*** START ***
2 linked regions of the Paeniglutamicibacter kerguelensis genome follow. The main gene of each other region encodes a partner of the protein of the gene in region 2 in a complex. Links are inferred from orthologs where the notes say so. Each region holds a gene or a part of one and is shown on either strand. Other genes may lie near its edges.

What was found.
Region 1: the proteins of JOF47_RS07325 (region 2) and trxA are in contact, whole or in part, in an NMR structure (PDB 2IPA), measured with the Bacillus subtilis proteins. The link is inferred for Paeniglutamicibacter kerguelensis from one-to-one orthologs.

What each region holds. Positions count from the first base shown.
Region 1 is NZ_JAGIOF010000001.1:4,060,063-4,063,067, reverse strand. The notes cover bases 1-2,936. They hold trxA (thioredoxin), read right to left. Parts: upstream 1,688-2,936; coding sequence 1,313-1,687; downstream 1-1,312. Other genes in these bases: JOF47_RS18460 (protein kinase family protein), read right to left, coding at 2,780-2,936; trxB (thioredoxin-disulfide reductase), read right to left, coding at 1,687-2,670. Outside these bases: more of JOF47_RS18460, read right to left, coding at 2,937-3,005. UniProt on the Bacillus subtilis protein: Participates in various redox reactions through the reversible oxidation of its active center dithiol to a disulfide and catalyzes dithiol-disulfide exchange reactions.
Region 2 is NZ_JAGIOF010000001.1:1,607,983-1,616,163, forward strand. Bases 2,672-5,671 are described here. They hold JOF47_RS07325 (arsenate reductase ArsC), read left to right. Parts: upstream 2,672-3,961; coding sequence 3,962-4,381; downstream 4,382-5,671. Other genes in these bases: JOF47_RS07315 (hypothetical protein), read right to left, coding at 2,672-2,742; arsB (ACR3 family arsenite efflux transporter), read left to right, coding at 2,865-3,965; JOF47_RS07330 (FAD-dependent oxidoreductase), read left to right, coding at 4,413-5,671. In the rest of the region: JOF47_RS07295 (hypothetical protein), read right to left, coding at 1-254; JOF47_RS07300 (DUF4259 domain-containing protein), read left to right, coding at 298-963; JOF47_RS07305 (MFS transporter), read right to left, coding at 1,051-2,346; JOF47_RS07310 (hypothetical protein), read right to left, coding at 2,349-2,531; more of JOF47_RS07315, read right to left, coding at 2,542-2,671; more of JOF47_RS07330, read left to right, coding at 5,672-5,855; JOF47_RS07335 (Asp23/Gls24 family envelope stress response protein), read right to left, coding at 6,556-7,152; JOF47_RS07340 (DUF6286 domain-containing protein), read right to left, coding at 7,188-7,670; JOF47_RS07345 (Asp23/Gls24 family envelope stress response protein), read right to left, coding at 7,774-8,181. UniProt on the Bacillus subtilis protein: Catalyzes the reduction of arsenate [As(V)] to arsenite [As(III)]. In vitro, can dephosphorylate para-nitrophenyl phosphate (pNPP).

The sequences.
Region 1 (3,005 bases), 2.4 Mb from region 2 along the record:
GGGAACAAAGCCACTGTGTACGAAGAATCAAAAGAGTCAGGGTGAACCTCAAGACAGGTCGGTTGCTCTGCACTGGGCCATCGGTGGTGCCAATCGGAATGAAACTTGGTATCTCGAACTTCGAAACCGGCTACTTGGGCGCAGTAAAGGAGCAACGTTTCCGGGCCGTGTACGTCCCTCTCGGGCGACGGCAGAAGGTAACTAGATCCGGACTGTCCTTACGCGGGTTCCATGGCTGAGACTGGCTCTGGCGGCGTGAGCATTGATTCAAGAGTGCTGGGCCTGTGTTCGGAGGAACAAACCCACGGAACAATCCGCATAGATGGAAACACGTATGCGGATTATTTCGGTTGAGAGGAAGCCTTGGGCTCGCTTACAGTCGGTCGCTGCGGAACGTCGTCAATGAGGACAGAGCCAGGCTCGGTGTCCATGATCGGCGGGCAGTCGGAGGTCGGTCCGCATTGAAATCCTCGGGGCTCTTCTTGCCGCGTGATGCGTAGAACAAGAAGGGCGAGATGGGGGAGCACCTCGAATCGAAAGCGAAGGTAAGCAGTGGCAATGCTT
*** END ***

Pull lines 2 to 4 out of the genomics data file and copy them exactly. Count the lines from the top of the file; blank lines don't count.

What was found.
Region 1: the proteins of JOF47_RS07325 (region 2) and trxA are in contact, whole or in part, in an NMR structure (PDB 2IPA), measured with the Bacillus subtilis proteins. The link is inferred for Paeniglutamicibacter kerguelensis from one-to-one orthologs.

What each region holds. Positions count from the first base shown.